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China Health & Science

More Awareness For Guide Dogs in China, But Still a Long Way To Go

Chinese media and social media users are creating more awareness on guide dogs and service dog etiquette in China. But with very few available assistance dogs and many misconceptions about them, there are a lot of hurdles to overcome for guide dogs to become more common in the PRC.

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Chinese media and social media users are creating more awareness on guide dogs and service dog etiquette in China. But with very few available assistance dogs and many misconceptions about them, there are a lot of hurdles to overcome before guide dogs can become more common in the PRC.

“Do not disturb guide dogs,” Chinese state broadcaster CCTV posted on Sina Weibo on October 15. Raising awareness of service dog etiquette, the news outlet shared several infographics and warned people not to feed guide dogs or deny them entrance.

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“Do not call out to guide dogs,” CCTV writes: “They are at work. Do not touch or feed service dogs or guide dogs for the blind. They are not pets. They’re working dogs who have gone through strict training. Please don’t distract them.”

People’s Daily also paid attention to service dogs in a post on October 15 in celebration of World Sight Day, honoring the tough job guide dogs do.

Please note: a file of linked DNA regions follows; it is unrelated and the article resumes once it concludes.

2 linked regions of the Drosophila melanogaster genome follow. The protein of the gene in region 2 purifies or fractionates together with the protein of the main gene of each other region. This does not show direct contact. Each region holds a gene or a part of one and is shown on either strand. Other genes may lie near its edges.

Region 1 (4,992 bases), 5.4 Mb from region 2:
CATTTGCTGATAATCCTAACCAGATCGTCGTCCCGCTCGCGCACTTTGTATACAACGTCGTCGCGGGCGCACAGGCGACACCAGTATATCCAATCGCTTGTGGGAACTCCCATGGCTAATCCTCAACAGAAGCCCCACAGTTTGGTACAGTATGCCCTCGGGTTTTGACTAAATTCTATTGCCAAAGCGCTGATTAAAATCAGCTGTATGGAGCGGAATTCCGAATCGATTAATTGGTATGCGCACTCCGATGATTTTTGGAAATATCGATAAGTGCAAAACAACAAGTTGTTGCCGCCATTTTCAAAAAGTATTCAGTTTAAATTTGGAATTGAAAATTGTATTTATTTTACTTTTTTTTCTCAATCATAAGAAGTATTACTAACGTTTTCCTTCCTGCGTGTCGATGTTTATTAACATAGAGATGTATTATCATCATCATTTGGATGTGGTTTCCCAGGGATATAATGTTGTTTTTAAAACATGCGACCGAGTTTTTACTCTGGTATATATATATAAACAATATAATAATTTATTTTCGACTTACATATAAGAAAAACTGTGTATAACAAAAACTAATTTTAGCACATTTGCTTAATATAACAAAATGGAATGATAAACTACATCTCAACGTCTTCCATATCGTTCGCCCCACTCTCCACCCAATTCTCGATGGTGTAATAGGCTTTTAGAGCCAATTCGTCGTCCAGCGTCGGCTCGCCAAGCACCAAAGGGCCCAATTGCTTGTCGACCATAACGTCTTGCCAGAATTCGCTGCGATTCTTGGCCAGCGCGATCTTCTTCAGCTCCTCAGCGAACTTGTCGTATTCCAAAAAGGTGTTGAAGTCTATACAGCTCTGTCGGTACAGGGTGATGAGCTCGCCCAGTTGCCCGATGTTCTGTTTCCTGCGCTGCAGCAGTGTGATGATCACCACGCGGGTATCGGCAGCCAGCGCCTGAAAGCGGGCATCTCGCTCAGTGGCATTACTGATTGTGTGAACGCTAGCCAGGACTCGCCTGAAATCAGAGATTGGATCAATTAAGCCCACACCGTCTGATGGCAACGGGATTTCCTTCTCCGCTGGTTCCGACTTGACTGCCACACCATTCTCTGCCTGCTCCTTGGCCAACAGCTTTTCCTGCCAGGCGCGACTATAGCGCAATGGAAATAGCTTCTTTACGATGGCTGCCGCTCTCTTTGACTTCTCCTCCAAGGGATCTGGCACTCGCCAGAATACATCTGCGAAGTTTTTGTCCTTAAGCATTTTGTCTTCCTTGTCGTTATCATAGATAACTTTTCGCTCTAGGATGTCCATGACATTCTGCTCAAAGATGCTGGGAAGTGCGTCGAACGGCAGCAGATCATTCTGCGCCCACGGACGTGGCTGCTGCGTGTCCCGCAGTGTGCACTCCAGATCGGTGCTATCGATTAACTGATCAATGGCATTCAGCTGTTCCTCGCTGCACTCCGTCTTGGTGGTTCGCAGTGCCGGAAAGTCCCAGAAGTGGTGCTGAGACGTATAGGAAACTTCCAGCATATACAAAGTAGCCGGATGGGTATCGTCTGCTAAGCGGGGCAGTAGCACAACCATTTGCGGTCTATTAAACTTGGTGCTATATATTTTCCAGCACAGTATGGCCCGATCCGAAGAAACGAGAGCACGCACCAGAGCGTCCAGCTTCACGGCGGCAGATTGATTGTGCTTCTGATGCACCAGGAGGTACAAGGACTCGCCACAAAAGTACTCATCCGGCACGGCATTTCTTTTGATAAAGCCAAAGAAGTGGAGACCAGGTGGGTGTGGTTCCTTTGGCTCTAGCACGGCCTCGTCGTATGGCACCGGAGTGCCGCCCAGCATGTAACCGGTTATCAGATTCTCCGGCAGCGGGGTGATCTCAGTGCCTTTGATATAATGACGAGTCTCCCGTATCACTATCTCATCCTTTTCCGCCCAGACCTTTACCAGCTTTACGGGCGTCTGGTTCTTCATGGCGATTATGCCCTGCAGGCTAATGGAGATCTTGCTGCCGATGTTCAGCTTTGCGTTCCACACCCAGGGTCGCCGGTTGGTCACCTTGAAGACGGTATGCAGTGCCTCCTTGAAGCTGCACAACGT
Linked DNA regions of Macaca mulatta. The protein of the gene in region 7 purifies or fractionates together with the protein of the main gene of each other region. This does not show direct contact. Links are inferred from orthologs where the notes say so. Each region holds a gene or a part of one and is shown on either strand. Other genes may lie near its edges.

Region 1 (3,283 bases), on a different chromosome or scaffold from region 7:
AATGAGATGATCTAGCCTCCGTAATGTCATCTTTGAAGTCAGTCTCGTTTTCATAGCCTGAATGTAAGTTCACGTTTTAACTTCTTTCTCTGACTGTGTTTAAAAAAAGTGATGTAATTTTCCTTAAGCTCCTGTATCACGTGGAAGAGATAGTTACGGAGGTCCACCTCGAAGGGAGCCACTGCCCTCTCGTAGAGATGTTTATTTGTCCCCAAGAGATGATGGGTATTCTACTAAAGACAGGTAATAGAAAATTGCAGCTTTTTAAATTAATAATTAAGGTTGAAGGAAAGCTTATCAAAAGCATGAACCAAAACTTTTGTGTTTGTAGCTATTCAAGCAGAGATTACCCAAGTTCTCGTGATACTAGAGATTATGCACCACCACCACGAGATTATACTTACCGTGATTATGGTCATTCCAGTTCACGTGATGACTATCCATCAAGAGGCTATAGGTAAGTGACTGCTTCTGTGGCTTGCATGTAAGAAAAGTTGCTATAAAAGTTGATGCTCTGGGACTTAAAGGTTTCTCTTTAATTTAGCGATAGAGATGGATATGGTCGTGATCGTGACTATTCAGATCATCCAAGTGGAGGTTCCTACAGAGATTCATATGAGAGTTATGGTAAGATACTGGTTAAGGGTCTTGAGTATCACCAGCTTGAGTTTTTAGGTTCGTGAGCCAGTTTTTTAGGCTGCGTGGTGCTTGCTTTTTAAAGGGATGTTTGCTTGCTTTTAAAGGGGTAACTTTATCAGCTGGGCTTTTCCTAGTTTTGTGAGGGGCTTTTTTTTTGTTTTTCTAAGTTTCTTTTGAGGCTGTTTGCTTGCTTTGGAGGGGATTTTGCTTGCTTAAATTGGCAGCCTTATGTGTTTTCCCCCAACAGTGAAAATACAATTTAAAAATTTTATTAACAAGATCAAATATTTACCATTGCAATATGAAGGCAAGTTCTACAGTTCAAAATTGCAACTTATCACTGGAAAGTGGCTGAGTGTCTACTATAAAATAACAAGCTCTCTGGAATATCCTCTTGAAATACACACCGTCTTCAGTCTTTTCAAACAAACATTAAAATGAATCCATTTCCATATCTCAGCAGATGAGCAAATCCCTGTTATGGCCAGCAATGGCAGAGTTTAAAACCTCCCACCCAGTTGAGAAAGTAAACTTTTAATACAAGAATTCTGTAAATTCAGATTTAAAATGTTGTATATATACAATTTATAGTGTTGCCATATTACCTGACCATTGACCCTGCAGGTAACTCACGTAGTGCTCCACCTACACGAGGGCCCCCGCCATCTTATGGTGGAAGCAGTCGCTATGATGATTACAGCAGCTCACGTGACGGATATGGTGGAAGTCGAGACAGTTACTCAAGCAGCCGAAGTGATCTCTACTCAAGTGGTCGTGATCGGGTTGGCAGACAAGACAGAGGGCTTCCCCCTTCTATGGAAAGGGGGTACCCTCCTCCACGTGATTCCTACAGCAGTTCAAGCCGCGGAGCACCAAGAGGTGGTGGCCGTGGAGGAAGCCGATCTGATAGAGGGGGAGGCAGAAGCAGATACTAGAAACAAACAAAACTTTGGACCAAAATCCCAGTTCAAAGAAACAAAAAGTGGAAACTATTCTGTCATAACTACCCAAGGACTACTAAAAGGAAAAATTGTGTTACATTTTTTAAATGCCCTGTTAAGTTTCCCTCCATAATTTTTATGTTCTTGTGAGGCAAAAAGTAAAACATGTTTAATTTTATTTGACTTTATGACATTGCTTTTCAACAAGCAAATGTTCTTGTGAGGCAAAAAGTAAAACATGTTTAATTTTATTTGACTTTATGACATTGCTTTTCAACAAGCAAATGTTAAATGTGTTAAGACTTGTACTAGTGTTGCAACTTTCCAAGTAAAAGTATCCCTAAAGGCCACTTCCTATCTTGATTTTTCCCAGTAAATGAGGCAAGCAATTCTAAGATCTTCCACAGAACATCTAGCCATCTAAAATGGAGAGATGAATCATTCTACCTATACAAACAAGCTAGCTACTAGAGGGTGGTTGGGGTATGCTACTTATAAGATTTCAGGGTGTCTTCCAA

Getting a guide dog is simply unattainable for many people in China.

As of May 2015, service dogs are accepted in Beijing’s public transport. But since the phenomenon of guide dogs (导盲犬) is relatively new to China, general knowledge on service dog etiquette is often lacking.

The world’s first guide dog training center started in 1817 in Vienna. Guide dogs became internationally recognized after the First World War, when dogs assisted veterans who had lost their vision during the war.

But China severely lags behind when it comes to service dogs for the (visually) handicapped. Not only are there very few guide dogs, the lack of general understanding of their role has also hampered their public acceptance.

In 2014, Netease published an article about China’s lack of guide dogs. While mainland China has around 17 million people with a visual handicap, there are only 67 official guide dogs. In the capital of Beijing, there are currently 10 registered guide dogs. The southern province of Yunnan, that has a population of nearly 46 million people, recently welcomed its very first guide dog.